For the past 9 years, the team at Pomelo Health has been tirelessly working on digitizing the entire patient journey; from helping providers and practices improve their Digital Front Door, to making sure patients who need in-person care receive it quickly and with the fewest hurdles. However, many healthcare technology decision-makers have had to update their investment plans due to added challenges brought on by COVID-19. For ease of access, we’ve summarized an article by Becker's Hospital Review in an attempt to highlight the potential shifts in healthcare-technology this upcoming year.
While several Chief Information Officers agree that resources like artificial intelligence and cloud-based research platforms will be large investment areas this year, many CIOs are also choosing to focus on updating current workflows and softwares to overcome the new challenges brought on by COVID-19.
According to Michael Pfeffer, MD., Assistant Vice Chancellor and CIO of UCLA Health, “cloud-based research platforms around high performance computing, artificial intelligence and the machine learning toolkits'' are key for 2021, but must integrate with the system’s EHR. Dr. Pfeffer also aims to continue improving patient care by incorporating EHR data with other types of data (genomics, real-time wait forms, radiological images, etc.).
In contrast, CIO of Hospital Sisters Health System (Springfield, Ill.),, Ray Gensinger, MD. believes that COVID-19 will remain the primary focus in 2021, until we overcome the pandemic. However, afterwards, Dr. Gensinger believes that digital strategy and service delivery will be a key investment area.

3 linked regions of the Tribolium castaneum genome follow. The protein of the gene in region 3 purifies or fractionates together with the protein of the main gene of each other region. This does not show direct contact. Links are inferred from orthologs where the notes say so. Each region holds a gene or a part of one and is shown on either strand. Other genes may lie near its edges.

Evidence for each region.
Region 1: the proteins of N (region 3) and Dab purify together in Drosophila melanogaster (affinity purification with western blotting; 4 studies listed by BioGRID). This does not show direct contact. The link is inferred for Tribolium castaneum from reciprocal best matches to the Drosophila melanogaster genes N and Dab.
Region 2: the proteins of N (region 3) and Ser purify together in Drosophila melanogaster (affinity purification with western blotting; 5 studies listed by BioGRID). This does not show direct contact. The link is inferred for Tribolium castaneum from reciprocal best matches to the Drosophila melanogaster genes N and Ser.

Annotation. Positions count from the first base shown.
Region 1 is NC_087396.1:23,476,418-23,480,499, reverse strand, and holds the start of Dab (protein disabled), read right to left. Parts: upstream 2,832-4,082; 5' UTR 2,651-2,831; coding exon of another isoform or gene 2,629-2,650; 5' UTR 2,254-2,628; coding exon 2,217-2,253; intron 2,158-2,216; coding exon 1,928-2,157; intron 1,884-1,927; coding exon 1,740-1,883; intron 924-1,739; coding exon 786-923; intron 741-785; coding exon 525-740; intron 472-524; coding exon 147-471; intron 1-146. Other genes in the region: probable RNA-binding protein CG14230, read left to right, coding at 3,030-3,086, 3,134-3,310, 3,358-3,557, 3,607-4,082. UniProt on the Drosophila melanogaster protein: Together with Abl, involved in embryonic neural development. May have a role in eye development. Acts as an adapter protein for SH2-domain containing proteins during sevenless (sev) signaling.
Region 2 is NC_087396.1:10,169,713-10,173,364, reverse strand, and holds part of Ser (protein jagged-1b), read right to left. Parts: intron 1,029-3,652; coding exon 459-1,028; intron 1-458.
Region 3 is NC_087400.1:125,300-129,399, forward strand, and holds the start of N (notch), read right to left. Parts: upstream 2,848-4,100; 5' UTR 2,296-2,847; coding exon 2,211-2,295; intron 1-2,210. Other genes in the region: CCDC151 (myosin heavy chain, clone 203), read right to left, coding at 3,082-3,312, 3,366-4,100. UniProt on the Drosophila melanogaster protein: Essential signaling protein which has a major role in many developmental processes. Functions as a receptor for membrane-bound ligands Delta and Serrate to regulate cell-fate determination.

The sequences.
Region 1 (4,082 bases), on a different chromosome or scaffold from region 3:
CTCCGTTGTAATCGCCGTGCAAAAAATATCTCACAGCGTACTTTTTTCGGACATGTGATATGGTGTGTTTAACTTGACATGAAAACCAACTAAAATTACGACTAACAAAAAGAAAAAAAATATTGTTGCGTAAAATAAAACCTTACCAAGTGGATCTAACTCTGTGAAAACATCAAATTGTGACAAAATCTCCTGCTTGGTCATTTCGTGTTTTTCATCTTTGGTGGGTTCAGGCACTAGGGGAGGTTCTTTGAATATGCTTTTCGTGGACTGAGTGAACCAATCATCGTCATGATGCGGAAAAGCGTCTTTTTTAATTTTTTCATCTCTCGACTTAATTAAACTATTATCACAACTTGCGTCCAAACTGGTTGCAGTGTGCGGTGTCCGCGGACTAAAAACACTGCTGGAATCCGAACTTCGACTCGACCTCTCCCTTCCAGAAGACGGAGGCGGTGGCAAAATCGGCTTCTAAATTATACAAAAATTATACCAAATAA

Recently, Zafar Chaudry, MD., Senior vice president and CIO of Seattle Children's, made the conversion from Cerner to Epic, remotely training over 13,000 people for the first time. Once the dust settles, Dr. Chaudry plans on investing in a replacement for their enterprise resource planning system.
According to Michael Elley, CIO of Baptist Health (Little Rock, Ark.), Telehealth will become a big investment area for 2021. Not only to treat patients, but to do things like manage cameras, or quickly access family members or loved ones for the patient.
Finally, rather than investing purely in new endeavors, Craig Richardville, Senior Vice President and Chief Information and Digital Officer at SCL Health (Broomfield, Colo.) believes the way forward is to continue to invest in softwares and systems already in place, but not necessarily being used to their full potential. Simplifying access to the digital front door in order to continue delivering great health services is also a priority.
With current restrictions on gathering, it’s clear that CIOs and providers alike are looking for alternative, sustainable solutions that will continue to allow them to deliver great care, as well as grow their practice.
While we can never be sure which investments will have the highest return financially, when CIOs put patient-care at the core of their decision making, the return on patient satisfaction is sure to surpass quarterly expectations.